I was born in 1941 in Segundo, Colorado, in a coal mining camp where my father worked. I am the oldest of three sons and we all grew up in the south valley of Albuquerque, New Mexico, which back then consisted of small farms and alfalfa fields. We did not have indoor plumbing until I was twelve. We were poor, but I did not know this until the invention of the television. Television allowed me to view many things that other people had that we did not. Nonetheless, I felt wealthy in that my parents had given me strong values. My mother honored formal education. My father, who had completed school up until the sixth grade, did not regard formal education in the same way. His teachings always reinforced the importance of hard work.The elementary school I attended did not encourage the Hispanic students in the same manner as the non-minority students. Because I was an extremely curious student who always wanted answers, I was often reprimanded for being inquisitive. I became restless when we weren’t learning anything new in class. For example, in the fourth grade we did a unit on the uses of water for irrigation. When the teacher asked the class what water is used for, I said to build houses. “Haven’t you ever heard of igloos?” I asked the teacher. My creativity was rewarded with a trip to see the principal. I guess you could say I’ve always viewed the world differently.
When I heard that the Soviets had sent Sputnik, the first man-made satellite, into space, I knew I that had to go to college. Even though I didn’t excel in high school, I was able to get into the University of New Mexico on the strength of my college entrance exam scores and the recommendations from teachers and counselors who believed in my scientific ability.
I earned my Bachelor of Science degree in two years and ten months, and decided to become a high school biology teacher. During the next ten years of my career I admired those who were doing scientific research, not just interpreting it as I did. I believed a person had to be unusually intelligent to attend graduate school, and that I didn’t have what it took. I was wrong, but it was not until participating in a National Science Foundation summer program for teachers that I realized I was capable of doing Ph.D. level work. I aced the course and a professor in the program asked me to work on my master’s degree with him! Due to my professor”s encouragement, I went on to earn my master”s degree at Northern Arizona University, and my Ph.D. at the University of Colorado at Boulder.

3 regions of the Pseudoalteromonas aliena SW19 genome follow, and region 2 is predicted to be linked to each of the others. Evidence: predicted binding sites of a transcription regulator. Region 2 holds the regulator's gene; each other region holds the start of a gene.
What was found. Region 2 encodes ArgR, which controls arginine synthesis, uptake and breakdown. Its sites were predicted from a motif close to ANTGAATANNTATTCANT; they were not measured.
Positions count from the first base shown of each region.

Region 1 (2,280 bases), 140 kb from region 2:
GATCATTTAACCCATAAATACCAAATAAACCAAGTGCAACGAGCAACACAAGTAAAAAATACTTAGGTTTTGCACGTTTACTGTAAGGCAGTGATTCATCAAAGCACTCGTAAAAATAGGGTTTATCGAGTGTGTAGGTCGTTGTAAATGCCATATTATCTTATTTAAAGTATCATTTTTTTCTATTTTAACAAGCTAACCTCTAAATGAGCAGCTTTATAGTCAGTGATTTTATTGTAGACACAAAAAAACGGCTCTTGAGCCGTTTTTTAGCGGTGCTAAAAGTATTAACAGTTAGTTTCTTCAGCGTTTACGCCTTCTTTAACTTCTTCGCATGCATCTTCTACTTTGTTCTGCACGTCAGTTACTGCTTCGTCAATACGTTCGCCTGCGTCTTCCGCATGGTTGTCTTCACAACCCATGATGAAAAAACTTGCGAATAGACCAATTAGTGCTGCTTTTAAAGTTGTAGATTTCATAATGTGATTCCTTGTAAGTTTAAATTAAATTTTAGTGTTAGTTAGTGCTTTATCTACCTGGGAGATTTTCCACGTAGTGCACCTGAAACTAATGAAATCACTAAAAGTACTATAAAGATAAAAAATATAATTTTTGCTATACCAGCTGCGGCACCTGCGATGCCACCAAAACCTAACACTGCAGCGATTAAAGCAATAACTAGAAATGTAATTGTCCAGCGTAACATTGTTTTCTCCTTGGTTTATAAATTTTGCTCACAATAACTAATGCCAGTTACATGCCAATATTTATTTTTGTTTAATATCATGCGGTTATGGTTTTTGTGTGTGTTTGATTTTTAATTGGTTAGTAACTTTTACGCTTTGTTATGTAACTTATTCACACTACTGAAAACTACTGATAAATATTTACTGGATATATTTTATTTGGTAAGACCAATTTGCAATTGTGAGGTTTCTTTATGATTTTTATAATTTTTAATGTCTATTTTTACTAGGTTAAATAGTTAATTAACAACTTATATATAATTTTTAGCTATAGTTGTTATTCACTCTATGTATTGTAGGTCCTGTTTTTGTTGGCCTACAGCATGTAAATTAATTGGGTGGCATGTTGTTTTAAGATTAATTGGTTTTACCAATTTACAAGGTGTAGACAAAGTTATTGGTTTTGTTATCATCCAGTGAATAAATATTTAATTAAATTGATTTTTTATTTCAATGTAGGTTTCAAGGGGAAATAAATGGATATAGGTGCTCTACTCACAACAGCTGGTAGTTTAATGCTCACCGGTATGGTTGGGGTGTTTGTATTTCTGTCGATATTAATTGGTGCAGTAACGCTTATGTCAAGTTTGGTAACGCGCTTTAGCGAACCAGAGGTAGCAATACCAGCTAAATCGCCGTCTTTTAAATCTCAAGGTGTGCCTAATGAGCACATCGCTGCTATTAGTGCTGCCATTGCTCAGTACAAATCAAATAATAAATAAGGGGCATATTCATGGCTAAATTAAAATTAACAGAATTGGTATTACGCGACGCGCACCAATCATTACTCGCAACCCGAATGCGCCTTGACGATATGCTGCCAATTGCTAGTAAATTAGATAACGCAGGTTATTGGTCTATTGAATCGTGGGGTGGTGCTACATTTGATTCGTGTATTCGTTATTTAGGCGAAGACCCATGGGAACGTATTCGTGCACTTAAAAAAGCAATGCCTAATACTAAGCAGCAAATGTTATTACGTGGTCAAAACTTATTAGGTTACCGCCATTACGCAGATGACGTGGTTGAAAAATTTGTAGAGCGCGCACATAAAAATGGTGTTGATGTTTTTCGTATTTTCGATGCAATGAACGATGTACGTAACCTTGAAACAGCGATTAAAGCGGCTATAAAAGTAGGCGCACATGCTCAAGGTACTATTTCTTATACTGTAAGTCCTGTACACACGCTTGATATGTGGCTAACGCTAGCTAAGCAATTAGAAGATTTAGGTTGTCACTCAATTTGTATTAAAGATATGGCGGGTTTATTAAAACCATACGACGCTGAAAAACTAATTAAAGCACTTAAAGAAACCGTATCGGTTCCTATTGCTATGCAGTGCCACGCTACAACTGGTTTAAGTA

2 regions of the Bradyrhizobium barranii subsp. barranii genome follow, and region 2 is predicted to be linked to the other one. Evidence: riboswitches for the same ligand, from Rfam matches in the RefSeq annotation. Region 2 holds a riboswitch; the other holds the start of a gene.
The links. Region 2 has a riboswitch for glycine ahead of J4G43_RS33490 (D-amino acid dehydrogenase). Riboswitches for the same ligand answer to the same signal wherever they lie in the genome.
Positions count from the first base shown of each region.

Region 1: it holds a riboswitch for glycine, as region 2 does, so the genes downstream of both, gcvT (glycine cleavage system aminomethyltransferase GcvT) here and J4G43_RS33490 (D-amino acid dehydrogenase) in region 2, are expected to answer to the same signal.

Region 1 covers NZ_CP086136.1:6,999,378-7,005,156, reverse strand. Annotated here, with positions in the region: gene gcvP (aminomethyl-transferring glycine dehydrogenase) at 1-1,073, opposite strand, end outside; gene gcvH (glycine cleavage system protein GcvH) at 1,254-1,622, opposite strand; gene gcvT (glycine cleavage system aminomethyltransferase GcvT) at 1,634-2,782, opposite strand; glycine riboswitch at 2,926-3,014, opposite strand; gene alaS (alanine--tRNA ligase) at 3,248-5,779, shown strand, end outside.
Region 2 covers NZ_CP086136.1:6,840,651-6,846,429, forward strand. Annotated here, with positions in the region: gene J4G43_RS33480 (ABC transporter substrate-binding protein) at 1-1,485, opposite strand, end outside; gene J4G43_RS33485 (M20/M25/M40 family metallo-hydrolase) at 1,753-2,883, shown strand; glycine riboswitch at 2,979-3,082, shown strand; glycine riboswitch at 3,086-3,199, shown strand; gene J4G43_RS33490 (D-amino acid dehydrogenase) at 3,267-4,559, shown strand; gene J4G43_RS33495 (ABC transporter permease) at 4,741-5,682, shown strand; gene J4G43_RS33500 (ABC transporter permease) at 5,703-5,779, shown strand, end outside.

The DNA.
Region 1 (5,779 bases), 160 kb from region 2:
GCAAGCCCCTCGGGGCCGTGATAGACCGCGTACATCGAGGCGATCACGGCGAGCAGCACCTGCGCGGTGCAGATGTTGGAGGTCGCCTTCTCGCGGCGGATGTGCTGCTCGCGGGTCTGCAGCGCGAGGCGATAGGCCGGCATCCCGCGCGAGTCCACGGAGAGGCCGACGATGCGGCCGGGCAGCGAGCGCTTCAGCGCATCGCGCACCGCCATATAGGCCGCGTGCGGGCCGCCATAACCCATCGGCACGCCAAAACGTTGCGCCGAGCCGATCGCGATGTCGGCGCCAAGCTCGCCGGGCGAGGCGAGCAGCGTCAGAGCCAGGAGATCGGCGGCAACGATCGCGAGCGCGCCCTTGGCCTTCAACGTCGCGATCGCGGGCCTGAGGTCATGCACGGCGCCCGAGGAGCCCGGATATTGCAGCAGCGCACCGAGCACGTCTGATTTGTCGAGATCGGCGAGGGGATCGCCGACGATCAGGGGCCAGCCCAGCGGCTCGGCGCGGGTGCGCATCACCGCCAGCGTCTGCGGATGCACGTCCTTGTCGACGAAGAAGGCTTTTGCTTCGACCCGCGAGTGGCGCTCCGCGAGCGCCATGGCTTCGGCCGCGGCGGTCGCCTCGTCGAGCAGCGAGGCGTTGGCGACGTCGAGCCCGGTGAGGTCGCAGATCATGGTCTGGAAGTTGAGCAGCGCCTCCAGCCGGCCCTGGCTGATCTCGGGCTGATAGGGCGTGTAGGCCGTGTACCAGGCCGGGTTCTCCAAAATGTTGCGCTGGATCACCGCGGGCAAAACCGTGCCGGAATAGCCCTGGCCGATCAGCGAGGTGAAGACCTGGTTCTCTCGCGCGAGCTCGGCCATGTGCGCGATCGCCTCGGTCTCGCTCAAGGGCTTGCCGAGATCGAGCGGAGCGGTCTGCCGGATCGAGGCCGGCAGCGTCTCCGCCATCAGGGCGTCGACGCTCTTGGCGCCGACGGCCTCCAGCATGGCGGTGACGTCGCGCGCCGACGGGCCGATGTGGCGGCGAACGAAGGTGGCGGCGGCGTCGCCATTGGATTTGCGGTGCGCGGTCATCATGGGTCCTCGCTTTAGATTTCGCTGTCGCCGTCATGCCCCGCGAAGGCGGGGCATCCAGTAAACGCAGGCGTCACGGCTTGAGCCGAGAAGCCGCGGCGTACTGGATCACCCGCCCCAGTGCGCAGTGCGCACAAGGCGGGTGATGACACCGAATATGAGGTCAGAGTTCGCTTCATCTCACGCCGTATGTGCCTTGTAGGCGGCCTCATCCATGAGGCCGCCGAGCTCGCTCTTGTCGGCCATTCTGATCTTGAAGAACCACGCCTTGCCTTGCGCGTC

While at the University of Colorado getting my Ph.D., I joined one of the many Chicano organizations on campus. We would often protest to draw attention to the problems affecting our community. That was the best way we knew of to have our voices heard. Unfortunately, the attention we would draw to ourselves became negative attention. Newspapers would take pictures of police clubbing and hurting a group of these unruly demonstrators. I started to think that the real way to institute change was to get the necessary credentials, and then to go Washington to support what we proposed with rational arguments. So, I earned my Ph.D., gained research experience, and moved to Washington to address issues at the national level. I worked as an administrator at the National Institutes of Health in the Minority Biomedical Research Support (MBRS) program.
Today I am an associate professor of biology at San Diego State University, administering the Minority Biomedical Research Support program which trains minority students to become biomedical researchers. In addition, I am the president and owner of Bookmark Publishers. I write textbooks designed to bring biological literacy to students while including profiles of scientists from all ethnic backgrounds. My hope is to illustrate the diversity of talents within the sciences. We are presently working on a fitness book for the Olympic committee. I also write medical mysteries and I just finished a novel titled Smokescreen. In addition to these accomplishments, I am very proud to have been a founding member of SACNAS.
Overall, I have dedicated my life to developing programs to encourage minority students to think of science as a career option. My goal is to provide opportunities for talented students to discover their interests and abilities. I hope to encourage creativity and curiosity while teaching students about the process of how science works. Don”t be afraid to dream big and believe in yourself. It”s so important that what you do is your passion, because if it”s your passion, it”s not work. The quality of your work will also show, and you will be recognized for it.